Expert perspectives on optimal treatment approaches in patients with newly diagnosed metastatic urothelial carcinoma.
Thomas Powles, MBBS, MRCP, MD: The treatment options for first-line cancer metastatic urothelial cancer have changed a lot over the past 10 years. They’re still not as complicated or as dynamic as [options for] breast cancer or even lung cancer, but we have made some progress. I think the first thing to say is that frontline chemotherapy, GEM/CIS [gemcitabine/cisplatin] or GEM/CARBO [gemcitabine/carboplatin], is the standard of care. There are other options, accelerated AMVAC [accelerated methotrexate, vinblastine, doxorubicin, and cisplatin] and maybe some other chemotherapy regimens too, but essentially, I think it’s reasonable to say that GEM/CIS and GEM/CARBO are the standards. Cisplatin eligibility remains an important first decision, and most patients are cisplatin ineligible because of either performance status or poor renal function. There are other factors such as hearing loss that we need to think about, too. Most patients get 4 to 6 cycles of chemotherapy initially.
The time at progression, historically, if you stop chemotherapy, the median progression-free survival is [approximately] 4 months. And most patients don’t get second-line therapy. Thus, it’s really important to pick the first line of therapy correctly. There [are] robust data looking at maintenance avelumab associated with 31% reduction in the risk of death versus placebo. Hence, it’s fair to say a standard of care as it currently stands is GEM/CIS or GEM/CARBO and then maintenance avelumab.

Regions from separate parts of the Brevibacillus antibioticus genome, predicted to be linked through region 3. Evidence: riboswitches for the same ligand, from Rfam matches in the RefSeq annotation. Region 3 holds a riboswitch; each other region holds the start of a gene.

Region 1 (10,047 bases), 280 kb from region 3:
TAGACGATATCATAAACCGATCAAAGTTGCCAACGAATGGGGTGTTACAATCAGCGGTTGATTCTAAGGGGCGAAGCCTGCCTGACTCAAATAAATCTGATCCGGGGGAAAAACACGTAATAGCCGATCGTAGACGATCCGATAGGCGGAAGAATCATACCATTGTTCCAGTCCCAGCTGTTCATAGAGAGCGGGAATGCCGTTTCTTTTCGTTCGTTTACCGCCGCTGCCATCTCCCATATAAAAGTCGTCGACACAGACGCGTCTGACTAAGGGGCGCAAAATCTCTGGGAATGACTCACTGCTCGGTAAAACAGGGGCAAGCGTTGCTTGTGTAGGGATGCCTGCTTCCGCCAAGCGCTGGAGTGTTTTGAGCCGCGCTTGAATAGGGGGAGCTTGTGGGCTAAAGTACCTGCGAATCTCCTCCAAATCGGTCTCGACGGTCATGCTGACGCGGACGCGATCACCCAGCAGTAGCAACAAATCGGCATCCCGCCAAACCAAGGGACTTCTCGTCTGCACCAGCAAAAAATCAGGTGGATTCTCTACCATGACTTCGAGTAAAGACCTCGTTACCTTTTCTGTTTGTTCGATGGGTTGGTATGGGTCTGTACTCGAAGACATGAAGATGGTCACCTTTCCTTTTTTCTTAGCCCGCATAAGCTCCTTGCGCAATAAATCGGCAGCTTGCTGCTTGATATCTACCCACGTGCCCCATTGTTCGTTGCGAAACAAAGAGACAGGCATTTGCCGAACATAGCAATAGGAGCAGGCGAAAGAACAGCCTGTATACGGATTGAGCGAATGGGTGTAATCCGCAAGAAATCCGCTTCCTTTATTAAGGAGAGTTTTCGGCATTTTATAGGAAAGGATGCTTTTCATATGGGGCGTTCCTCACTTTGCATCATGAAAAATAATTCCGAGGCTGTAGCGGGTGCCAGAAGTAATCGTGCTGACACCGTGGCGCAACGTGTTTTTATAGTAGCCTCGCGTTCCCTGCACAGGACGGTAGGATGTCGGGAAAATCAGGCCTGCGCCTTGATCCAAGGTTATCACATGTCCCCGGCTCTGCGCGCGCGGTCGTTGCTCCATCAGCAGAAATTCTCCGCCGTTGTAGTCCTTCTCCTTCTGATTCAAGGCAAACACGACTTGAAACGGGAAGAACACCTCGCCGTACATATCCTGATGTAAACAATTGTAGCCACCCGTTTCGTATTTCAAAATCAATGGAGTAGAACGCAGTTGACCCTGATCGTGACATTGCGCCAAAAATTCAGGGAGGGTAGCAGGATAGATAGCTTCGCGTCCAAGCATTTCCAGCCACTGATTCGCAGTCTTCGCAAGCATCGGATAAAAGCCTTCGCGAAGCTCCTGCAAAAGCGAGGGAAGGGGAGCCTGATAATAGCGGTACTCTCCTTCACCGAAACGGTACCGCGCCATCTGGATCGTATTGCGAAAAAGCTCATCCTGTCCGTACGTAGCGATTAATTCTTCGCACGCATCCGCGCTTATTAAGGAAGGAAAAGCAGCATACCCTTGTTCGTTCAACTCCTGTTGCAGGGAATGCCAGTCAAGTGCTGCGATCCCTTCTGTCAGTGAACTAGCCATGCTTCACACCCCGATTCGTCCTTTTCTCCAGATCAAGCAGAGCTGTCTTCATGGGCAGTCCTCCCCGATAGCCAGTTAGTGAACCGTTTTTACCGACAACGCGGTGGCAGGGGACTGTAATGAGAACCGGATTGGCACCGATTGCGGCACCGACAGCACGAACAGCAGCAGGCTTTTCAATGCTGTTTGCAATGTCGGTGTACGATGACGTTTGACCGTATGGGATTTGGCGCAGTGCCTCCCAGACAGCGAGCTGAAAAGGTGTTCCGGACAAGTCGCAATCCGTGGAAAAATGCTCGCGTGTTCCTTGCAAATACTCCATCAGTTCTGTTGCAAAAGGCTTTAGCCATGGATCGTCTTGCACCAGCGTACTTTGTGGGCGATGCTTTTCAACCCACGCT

Now, there are some caveats. We know that atezolizumab [ATEZO] and pembrolizumab [PEMBRO] both have frontline data, particularly in the biomarker-high population; that’s the PD-L1 biomarker. But I think there are 2 components to that. Firstly, it appears that that PD-L1 biomarker is not particularly active and effective. And what I mean by that is we’ve done a lot of trials testing that biomarker prospectively even in the frontline setting and it has not been successful. And the other issue is ATEZO and PEMBRO are approved in the cisplatin-ineligible population, and we know that even GEM/CARBO has higher response rates than atezolizumab or pembrolizumab. And we know that in frontline immune therapy, progression of disease occurs really quickly in a high proportion of patients. Thus, even in that PD-L1 biomarker–high, cisplatin-ineligible population, it’s still actually easier to give GEM/CARBO and maintenance avelumab.
Now, would I like that to change in the future? Are there exciting drugs coming forward in the future? The answer is yes, there are, and we would like to replace chemotherapy altogether. But going back to what I said previously, chemotherapy actually has disease control rates of [approximately] 70%, response rates of [approximately] 45%, and quite impressive initial control of disease. Therefore, getting that initial control and trying to maintain it with avelumab is more attractive than the alternatives, which are giving frontline immune therapy and taking a risk that the cancer will grow quickly or waiting for the cancer to come back after chemotherapy and giving second-line pembrolizumab or atezolizumab, which actually is too late for most patients.
Transcript edited for clarity.